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Contaminated land: dealing with hydrocarbon contamination Conceptual models for petroleum hydrocarbon sites.

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Presentation on theme: "Contaminated land: dealing with hydrocarbon contamination Conceptual models for petroleum hydrocarbon sites."— Presentation transcript:

1 Contaminated land: dealing with hydrocarbon contamination Conceptual models for petroleum hydrocarbon sites

2 Environmental Simulations International Contents of presentation n Key contaminants –Compounds of particular interest –The challenge of TPH analysis n Hydrocarbon-contaminated sites –Important source considerations –NAPL sources –Important pathways –Common receptors n Developing and refining the conceptual model n Contaminant interactions

3 Environmental Simulations International Key components n Will depend on the case but most common hydrocarbon risk drivers are: –BTEX –PAH’s n Weathering may change priorities with time n When relevant, consider MTBE (etc.), lead, other metals n You will need to consider component interactions –Discussed later

4 Environmental Simulations International Key components – more on BTEX n Main pathways are often migration as dissolved plume and/or as vapour –Relatively soluble in water n Benzene ~1790 mg/l –Relatively volatile n Toxicology –Benzene is a carcinogen –TEX relatively toxic but not carcinogenic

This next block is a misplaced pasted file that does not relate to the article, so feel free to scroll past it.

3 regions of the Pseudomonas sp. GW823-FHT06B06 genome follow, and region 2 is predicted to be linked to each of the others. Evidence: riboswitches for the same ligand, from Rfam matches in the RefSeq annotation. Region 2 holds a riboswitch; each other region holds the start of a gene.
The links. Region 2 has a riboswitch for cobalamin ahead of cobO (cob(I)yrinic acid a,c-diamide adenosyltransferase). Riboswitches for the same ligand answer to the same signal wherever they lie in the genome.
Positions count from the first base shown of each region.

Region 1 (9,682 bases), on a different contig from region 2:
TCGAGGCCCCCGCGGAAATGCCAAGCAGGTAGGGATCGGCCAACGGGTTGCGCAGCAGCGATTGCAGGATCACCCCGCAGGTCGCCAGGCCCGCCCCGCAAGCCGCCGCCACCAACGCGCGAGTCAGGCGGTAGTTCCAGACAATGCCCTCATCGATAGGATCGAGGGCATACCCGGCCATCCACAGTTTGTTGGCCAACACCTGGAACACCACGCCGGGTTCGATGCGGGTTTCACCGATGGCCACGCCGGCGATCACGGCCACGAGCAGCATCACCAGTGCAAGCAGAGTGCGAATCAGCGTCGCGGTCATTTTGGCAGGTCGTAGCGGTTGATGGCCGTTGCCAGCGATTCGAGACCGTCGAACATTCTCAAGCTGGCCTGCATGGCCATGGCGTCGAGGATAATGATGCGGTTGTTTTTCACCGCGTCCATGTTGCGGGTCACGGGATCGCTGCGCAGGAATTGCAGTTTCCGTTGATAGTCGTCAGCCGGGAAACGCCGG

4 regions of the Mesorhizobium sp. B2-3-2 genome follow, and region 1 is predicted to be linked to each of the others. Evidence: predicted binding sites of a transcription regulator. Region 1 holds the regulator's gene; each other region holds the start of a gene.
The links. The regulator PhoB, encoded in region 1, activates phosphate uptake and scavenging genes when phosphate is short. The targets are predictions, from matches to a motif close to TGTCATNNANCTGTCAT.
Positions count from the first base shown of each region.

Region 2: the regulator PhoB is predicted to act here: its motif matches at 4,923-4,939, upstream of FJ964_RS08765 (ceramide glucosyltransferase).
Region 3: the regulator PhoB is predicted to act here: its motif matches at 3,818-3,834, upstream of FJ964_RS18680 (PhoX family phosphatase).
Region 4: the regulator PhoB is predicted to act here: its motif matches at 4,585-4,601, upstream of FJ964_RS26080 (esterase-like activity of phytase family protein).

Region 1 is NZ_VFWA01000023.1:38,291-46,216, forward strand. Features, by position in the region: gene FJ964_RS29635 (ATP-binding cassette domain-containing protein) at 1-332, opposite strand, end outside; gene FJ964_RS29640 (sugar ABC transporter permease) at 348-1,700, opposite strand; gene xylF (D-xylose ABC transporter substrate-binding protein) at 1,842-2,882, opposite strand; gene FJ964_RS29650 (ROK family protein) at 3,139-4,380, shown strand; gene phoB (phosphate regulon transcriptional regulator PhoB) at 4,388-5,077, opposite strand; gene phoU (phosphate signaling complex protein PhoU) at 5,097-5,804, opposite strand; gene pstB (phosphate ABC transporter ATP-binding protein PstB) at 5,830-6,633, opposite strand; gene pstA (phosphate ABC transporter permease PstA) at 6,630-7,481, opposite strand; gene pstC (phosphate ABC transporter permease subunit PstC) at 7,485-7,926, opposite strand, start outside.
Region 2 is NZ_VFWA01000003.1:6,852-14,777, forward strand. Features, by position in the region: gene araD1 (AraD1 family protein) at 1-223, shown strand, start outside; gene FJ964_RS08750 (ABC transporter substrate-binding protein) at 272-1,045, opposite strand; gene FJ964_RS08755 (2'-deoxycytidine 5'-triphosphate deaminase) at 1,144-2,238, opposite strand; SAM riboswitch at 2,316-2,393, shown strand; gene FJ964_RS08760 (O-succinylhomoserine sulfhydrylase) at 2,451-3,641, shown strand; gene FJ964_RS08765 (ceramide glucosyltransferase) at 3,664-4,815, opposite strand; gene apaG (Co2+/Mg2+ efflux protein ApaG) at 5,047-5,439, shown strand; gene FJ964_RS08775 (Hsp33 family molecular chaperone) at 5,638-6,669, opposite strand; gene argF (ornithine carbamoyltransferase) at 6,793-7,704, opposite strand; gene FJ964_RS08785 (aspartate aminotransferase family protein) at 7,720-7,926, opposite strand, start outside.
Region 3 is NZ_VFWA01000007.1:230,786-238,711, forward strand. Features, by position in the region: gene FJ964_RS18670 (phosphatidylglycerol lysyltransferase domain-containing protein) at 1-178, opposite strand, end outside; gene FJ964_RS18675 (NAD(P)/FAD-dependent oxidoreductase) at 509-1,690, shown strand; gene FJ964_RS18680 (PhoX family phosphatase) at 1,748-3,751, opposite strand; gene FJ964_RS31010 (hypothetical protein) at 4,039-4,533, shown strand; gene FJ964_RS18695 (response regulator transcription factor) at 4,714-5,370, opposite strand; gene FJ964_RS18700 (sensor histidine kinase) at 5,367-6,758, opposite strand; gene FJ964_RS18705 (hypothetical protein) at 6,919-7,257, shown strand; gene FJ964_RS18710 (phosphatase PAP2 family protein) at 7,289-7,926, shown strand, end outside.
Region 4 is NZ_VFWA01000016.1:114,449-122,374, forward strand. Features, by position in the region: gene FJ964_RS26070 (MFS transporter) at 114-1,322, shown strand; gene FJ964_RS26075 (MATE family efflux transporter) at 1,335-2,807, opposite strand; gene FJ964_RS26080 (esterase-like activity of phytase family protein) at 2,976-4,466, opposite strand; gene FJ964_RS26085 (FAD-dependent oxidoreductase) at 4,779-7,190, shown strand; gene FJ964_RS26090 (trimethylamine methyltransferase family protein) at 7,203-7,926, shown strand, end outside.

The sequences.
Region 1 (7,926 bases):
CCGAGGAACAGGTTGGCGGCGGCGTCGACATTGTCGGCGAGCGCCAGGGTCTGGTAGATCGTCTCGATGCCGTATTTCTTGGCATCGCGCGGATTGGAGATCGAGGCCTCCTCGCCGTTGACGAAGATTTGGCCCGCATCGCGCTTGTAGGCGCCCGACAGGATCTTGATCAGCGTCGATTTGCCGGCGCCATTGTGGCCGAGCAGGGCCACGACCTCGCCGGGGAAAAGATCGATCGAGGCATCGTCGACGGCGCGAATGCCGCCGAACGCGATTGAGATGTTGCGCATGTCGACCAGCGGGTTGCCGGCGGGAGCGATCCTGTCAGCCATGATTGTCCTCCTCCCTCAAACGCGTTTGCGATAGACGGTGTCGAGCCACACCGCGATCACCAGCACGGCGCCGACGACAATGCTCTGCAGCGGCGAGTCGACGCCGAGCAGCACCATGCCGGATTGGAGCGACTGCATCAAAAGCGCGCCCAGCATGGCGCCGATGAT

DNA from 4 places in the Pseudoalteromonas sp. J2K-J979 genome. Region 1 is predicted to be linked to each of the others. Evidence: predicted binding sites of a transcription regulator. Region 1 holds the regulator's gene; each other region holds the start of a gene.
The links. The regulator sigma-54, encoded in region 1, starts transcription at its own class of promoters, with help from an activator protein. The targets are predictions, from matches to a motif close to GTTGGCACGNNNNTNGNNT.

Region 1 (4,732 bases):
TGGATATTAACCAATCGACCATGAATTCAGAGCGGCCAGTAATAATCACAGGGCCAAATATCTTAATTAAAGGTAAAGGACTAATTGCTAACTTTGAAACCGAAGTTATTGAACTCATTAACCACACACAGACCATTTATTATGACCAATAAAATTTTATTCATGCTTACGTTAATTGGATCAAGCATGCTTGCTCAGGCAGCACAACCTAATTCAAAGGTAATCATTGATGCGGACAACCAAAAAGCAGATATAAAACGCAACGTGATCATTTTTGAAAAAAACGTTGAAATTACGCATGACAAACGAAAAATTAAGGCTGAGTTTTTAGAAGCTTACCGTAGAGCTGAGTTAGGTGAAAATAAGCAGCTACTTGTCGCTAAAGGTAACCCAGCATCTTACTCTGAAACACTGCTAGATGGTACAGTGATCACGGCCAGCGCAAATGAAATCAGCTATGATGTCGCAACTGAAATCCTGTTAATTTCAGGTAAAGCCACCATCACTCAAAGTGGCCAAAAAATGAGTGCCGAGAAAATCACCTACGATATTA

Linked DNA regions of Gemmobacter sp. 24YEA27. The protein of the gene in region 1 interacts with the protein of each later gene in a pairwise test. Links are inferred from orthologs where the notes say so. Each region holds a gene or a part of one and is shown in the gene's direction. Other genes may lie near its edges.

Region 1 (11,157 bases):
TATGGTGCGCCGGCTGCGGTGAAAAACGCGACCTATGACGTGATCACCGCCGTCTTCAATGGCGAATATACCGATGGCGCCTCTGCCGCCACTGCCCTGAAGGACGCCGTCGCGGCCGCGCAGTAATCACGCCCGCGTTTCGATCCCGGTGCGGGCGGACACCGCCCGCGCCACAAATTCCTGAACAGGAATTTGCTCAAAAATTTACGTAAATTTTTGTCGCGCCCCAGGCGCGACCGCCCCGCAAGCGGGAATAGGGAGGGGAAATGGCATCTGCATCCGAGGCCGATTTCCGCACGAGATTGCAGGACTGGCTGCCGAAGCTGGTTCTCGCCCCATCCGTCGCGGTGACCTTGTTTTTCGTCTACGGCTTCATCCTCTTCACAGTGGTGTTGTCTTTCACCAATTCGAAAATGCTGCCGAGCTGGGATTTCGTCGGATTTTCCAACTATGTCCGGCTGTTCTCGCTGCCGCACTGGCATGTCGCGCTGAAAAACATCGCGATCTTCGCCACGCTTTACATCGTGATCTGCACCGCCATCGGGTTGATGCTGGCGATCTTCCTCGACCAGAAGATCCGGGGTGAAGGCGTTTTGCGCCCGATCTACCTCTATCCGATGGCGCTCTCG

5 Environmental Simulations International Key components – more on PAH’s n Main pathways are often ingestion, dust inhalation, direct contact –Low to very low solubility in water n e.g, naphthalene ~30 mg/l; benzo[a]pyrene ~0.003 mg/l –Adsorb onto solids –Relatively low volatility (although naphthalene can be significant) n Variable toxicity –Some are carcinogen’s (e.g., benzo[a]pyrene) –Effects can be additive

6 Environmental Simulations International Key components n Don’t forget NAPL migration

7 Environmental Simulations International A brief digression – TPH analysis n TPH = Total petroleum hydrocarbons n A quick and easy screening assay –Everyone uses them –Can help identify the type of oil and the extent of weathering n Don’t always believe the lab.’s interpretation n But what do the concentrations tell us?

8 Environmental Simulations International TPH analysis n Various methods –Gravimetric n Not recommended! –IR –GC –GC/MS